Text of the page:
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Call of Duty: Black Ops 2 – deconstructing the trailer for clues and info

Martin Gaston Updated on by

How do you teach an old dog new tricks? That’s the question Activision is going to answer with Call of Duty: Black Ops 2, which was officially announced last night even though everyone’s known about it for what feels like seven hundred years. So, instead of looking at the past or the present (which are both filled with Call of Duty games) the gargantuan publisher is looking to the future (where Call of Duty games haven’t been made yet), possibly turning that boring old dog into an exciting robot dog with guns for paws. Ba-boom!

Let’s have a look at what their futuristic crystal ball has unearthed:

It’s 2025! That’s like, thirteen years into the future. Let’s hope the number thirteen isn’t unlucky for Activision this year. And look! It’s Sgt. Frank Woods from the original Black Ops! He’s hooked up to an oxygen tank and is really, really, really old. I read a Wikipedia article that said Woods was born in 1930, so that makes him 95 years old.

In this shot he also looks just a little bit like he’s a zombie, and he’s being kept in “The Vault” which certainly sounds enigmatic and spooky.

Oh, yeah, and he got totally exploded at the end of the first Black Ops. He’s not dead.

Here’s a shot of the Treyarch logo, so everybody knows Treyarch is developing it. I quite like Treyarch because I have a sneaking suspicion they’re all a bit mental, which is great. It’s also riddled with numbers because Black Ops is all about numbers tell us what the numbers mean the numbers THE NUMBERS.


The numbers look like dates – not the dried fruit, though Woods certainly looks a bit like a prune. Here’s some of the dates I made out: 06/12/25, 07/25/25. I also saw the number 48000000, which is probably the amount of copies Black Ops 2 will sell in its first twenty minutes.

WAR! We’re at WAR! There’s a communist red star on this missile, because Black Ops 2 is about the Second Cold War. Presumably the Second Cold War will be quite different from the first, and instead of no missiles being fired you will end up with a handgun that shoots nuclear missiles, and in another sequence you’ll strap two of those little drone things to your shoes before flying into the air and defusing a hydrogen bomb on a spaceship or something.

“We built computers, robots, whole unmanned armies – and no-one ever asked what happens when someone steals the keys,” says Woods. I don’t think they’re actually operated by keys, Woods. I mean, just think about it: you’d need a pretty massive fob to hold an entire army’s worth of keys.

This is a first-person view from inside one of those fancy-schmancy quadrotors, and you can see that the machine wants to SECURE and PROTECT things. That’s the kind of thing Robocop liked doing, too, so these quadrotors are a-ok in my books.

Presumably this is a shot of the game’s new Strike Force missions, which gives you a top-down strategic view of the battlefield and let you zip in and out of various characters or vehicles. Strike Force also promises to affect the overall storyline with branching paths. It sounds mental but quite exciting.

This quadrotor is clearly called Charlene. If I had a quadrotor I’d probably call her Betty. And while it’s clear war has clearly changed, it’s comforting to know that dubsteppy trailers are still all the rage in 2025.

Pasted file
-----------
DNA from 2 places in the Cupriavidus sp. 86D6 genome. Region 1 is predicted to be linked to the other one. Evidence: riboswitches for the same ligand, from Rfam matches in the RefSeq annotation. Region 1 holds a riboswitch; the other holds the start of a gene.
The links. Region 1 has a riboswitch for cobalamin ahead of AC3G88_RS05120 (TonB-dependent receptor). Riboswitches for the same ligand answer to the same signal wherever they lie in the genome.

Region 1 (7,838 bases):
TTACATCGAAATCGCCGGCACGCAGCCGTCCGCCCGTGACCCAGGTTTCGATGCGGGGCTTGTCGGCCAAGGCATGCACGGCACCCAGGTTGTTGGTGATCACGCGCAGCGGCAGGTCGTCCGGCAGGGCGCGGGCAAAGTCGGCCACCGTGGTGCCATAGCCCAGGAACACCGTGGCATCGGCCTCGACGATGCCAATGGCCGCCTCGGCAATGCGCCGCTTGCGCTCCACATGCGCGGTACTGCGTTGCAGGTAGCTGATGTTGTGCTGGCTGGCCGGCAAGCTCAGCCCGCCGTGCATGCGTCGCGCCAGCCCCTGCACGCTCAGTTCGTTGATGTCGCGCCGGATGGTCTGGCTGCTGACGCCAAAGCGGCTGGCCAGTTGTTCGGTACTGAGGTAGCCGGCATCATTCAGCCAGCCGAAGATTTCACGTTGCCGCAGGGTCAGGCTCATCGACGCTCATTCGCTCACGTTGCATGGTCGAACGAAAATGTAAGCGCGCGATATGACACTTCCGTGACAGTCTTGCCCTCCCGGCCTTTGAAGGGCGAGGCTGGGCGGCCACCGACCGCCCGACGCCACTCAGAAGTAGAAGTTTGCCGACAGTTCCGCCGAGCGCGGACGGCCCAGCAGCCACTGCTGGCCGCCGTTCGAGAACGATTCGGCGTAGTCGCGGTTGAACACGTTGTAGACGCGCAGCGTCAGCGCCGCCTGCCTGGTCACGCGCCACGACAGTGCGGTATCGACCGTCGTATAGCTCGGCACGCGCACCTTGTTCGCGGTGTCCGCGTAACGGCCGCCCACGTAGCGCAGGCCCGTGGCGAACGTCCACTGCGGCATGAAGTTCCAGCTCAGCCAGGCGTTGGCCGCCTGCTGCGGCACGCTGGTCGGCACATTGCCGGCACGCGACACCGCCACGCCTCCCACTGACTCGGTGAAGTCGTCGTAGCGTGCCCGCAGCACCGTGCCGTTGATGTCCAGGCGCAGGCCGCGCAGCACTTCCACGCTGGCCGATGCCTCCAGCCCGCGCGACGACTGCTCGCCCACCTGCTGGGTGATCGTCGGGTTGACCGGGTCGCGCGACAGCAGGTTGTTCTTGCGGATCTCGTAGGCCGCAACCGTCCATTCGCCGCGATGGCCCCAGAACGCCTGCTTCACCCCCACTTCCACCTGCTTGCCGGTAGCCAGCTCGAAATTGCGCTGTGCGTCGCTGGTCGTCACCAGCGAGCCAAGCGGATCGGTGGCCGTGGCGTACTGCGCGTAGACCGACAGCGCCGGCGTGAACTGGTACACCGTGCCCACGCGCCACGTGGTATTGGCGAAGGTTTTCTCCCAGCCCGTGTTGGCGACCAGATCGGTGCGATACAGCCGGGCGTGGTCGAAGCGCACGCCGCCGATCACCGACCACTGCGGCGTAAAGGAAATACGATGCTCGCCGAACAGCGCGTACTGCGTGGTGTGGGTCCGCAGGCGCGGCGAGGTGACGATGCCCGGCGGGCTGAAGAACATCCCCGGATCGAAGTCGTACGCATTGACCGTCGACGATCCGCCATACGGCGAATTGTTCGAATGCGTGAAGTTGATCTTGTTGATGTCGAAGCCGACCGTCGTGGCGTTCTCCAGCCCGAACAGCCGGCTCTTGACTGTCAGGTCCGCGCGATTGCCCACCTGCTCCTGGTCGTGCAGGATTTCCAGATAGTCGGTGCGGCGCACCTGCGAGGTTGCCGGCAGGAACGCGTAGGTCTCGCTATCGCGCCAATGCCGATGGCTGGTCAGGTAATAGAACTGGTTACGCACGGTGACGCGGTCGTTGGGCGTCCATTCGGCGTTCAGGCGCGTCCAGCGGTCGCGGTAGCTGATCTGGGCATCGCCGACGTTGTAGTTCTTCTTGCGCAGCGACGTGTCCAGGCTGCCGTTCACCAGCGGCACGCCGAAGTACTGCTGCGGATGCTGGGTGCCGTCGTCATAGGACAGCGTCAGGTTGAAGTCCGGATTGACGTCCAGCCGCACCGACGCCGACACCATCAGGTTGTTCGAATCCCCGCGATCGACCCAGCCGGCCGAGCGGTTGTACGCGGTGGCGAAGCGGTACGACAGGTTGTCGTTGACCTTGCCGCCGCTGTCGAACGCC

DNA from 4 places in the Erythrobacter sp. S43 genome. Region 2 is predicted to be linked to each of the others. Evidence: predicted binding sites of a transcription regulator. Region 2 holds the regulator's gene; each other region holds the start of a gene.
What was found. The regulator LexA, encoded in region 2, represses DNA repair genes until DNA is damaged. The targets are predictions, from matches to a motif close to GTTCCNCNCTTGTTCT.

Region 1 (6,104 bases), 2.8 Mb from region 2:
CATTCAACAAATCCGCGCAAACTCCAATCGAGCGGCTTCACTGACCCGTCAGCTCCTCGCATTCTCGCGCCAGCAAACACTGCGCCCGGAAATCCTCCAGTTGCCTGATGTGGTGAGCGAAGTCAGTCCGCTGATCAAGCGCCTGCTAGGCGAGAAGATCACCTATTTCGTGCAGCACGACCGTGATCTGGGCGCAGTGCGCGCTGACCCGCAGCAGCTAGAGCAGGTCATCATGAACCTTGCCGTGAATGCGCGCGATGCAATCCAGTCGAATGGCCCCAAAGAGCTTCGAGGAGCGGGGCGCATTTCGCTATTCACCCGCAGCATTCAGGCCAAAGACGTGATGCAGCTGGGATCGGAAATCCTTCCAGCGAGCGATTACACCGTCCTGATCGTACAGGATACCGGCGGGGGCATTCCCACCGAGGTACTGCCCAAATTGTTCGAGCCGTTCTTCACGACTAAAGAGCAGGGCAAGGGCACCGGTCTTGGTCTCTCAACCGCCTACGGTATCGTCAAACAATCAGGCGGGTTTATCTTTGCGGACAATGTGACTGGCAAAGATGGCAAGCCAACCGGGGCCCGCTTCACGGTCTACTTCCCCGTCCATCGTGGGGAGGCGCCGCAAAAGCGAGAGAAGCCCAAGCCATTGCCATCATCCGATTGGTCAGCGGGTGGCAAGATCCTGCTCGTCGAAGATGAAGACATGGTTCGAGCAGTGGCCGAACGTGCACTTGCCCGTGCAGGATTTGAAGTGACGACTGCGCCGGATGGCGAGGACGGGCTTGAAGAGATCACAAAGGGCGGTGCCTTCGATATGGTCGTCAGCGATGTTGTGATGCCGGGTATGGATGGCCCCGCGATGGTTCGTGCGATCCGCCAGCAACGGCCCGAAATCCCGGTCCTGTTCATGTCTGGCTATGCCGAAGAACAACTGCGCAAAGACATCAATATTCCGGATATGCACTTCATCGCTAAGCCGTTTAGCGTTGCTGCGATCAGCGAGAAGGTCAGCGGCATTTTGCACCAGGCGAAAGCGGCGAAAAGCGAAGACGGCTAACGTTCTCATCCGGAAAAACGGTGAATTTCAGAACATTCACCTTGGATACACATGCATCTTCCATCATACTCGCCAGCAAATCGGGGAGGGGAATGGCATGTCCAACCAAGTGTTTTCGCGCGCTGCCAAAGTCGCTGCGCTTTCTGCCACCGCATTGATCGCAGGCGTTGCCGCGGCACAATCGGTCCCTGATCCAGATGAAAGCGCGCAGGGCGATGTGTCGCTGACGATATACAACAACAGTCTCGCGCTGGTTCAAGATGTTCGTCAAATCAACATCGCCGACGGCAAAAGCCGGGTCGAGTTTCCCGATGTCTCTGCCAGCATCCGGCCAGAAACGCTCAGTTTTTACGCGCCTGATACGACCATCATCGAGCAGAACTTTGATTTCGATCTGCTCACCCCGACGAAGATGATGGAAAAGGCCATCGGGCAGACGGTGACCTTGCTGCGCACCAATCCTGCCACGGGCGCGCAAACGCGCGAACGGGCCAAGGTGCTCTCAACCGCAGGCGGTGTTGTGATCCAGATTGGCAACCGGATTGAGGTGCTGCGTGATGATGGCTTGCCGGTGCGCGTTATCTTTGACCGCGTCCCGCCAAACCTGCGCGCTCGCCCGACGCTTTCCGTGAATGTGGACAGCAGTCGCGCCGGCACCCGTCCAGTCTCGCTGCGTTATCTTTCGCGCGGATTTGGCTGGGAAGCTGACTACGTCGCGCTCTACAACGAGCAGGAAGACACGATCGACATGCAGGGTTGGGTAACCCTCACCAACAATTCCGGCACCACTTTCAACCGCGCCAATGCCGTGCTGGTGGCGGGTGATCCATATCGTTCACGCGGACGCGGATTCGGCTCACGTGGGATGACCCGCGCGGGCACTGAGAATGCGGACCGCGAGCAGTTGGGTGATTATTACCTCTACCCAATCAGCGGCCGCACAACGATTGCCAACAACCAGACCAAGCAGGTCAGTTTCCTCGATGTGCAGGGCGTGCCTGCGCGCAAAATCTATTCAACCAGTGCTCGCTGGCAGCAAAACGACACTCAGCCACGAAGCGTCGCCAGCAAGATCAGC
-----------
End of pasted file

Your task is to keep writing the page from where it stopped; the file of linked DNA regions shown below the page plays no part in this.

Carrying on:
On an unrelated note, Ubisoft must be absolutely devastated today. I imagine Activision has just killed Ghost Recon: Future Soldier before it even had a chance to live.

Is that a gun in your pocket? Look at this futuristic screening technology! Airports will never be the same again, though I imagine in the Call of Duty universe there are no airports any more because they’ve all been utterly annihilated in various attacks and explosions.

This is still very much a Call of Duty game, though, as evidenced by this shot of a soldier holding his hand to his face while something explodes. That’s even more Call of Duty than a really big explosion, or a helicopter falling out of the sky.

And here’s a shot of a helicopter falling out of the sky. That’s classic Call of Duty, right there. This is a sequence set in Los Angeles, the first level of the game. Now that the series has thoroughly ravaged New York and Los Angeles, I imagine San Francisco is currently dreading what’s going to happen in next year’s Call of Duty.

Here’s something new: the dog-like CLAW tank. CLAW stands for, well, I imagine the W stands for warfare.

Our new hero, David Mason. He’s the son of Alex “THE NUMBERS” Mason. He looks a lot like Alex, doesn’t he? I’m willing to get 50p, right now, that he’s a clone. Clones are so futuristic.

Here’s some horses fighting a helicopter. This is set in the 1980s, and here you’ll be playing as Alex Mason. The story will all revolve around the evil machinations of new arch-nemesis Raul Menendez, who is evil.

A tease of the mandatory AC-130 level, but this is probably a futuristic AC-130 that can actually shoot explosions.

Here’s David again holding a gun and probably thinking about some numbers. “They’ll always need men like us, those who are willing to do what others cannot” adds Woods. At 95 years old, I doubt Woods is really that able to do what others cannot.

That’s Black Ops 2, then – it’s set in the future, and the new Strike Ops mode sounds intriguing. I’m quite excited, though I certainly didn’t explode in a furious ball of hype like I did when Modern Warfare 3’s trailer hit last year. Still, I’ll definitely play it in November. How about you?

Call of Duty: Black Ops 2

on PC, PlayStation 3, Wii U, Xbox 360

Set in the year 2025, Call of Duty: Black Ops II propels…

Release Date:

13 November 2012